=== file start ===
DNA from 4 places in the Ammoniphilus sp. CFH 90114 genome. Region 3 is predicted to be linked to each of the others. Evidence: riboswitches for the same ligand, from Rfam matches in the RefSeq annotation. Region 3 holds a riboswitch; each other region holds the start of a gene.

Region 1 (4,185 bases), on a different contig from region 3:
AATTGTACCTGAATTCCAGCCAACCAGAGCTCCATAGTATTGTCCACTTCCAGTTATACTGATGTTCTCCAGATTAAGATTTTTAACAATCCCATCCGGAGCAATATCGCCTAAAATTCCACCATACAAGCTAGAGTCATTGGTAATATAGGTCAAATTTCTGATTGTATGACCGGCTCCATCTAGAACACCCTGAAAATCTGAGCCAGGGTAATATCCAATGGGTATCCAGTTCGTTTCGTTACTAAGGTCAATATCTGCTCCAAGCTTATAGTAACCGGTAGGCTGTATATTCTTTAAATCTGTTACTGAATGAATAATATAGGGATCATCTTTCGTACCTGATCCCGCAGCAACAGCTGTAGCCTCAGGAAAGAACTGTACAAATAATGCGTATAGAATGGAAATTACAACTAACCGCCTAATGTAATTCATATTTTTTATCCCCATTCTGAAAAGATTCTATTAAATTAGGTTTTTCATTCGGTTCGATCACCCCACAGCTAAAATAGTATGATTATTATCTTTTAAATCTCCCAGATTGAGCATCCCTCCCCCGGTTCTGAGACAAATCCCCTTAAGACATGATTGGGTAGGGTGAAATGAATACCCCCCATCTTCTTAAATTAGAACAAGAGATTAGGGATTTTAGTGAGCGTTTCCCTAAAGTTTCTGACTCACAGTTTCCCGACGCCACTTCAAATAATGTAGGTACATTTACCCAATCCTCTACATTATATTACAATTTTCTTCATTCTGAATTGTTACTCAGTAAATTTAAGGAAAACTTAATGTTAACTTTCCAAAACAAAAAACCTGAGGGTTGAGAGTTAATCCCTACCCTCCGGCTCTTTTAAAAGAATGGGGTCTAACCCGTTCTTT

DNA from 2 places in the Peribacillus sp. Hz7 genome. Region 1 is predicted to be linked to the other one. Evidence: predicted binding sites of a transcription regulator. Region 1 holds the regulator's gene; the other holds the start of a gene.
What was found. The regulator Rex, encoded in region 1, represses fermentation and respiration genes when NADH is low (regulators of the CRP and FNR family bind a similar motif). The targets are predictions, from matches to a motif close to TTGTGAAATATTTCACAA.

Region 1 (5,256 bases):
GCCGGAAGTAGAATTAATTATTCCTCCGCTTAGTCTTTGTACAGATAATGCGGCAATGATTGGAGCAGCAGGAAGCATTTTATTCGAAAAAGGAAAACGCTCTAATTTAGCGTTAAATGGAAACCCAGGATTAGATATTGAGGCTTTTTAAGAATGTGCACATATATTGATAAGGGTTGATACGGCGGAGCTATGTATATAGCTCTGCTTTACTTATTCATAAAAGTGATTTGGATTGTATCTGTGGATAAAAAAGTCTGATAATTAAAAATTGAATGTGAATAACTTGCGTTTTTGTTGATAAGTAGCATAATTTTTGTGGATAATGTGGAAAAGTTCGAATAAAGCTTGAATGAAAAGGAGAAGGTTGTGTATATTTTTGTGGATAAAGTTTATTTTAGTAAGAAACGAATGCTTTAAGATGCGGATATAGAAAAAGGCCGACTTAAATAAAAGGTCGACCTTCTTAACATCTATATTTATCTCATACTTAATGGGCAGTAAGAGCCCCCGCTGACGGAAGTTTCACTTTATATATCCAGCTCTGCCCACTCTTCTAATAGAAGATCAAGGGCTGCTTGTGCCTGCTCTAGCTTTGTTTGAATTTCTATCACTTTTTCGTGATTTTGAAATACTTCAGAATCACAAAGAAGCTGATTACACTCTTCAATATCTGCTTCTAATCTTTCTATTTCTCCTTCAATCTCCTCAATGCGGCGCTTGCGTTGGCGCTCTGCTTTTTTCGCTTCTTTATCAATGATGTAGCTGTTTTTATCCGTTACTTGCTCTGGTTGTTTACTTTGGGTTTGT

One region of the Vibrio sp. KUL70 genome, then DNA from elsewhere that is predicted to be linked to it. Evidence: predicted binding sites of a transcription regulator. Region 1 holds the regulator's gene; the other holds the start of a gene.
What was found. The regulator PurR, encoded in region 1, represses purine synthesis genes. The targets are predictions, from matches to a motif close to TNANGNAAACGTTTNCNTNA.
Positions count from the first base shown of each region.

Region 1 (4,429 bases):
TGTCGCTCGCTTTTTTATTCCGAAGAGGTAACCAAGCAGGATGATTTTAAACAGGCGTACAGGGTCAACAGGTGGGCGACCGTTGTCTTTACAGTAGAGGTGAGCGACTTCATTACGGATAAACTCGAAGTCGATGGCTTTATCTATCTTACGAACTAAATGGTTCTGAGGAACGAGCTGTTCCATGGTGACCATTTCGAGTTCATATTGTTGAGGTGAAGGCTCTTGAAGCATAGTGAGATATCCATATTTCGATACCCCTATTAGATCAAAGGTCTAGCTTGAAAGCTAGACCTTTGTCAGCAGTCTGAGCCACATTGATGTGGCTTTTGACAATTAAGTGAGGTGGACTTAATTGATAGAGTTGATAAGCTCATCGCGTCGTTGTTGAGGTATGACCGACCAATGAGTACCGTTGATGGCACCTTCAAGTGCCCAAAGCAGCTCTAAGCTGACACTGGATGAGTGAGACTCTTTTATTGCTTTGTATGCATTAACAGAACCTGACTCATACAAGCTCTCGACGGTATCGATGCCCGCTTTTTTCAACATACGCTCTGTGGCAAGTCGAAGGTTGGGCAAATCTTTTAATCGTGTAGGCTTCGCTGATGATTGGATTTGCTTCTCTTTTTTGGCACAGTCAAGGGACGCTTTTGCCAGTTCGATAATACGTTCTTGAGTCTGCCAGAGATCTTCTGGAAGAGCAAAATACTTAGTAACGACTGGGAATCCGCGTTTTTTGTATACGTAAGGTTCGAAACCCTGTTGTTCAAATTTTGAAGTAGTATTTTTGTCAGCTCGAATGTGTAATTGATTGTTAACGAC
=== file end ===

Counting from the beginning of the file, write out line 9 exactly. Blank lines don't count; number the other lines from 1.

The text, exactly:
What was found. The regulator PurR, encoded in region 1, represses purine synthesis genes. The targets are predictions, from matches to a motif close to TNANGNAAACGTTTNCNTNA.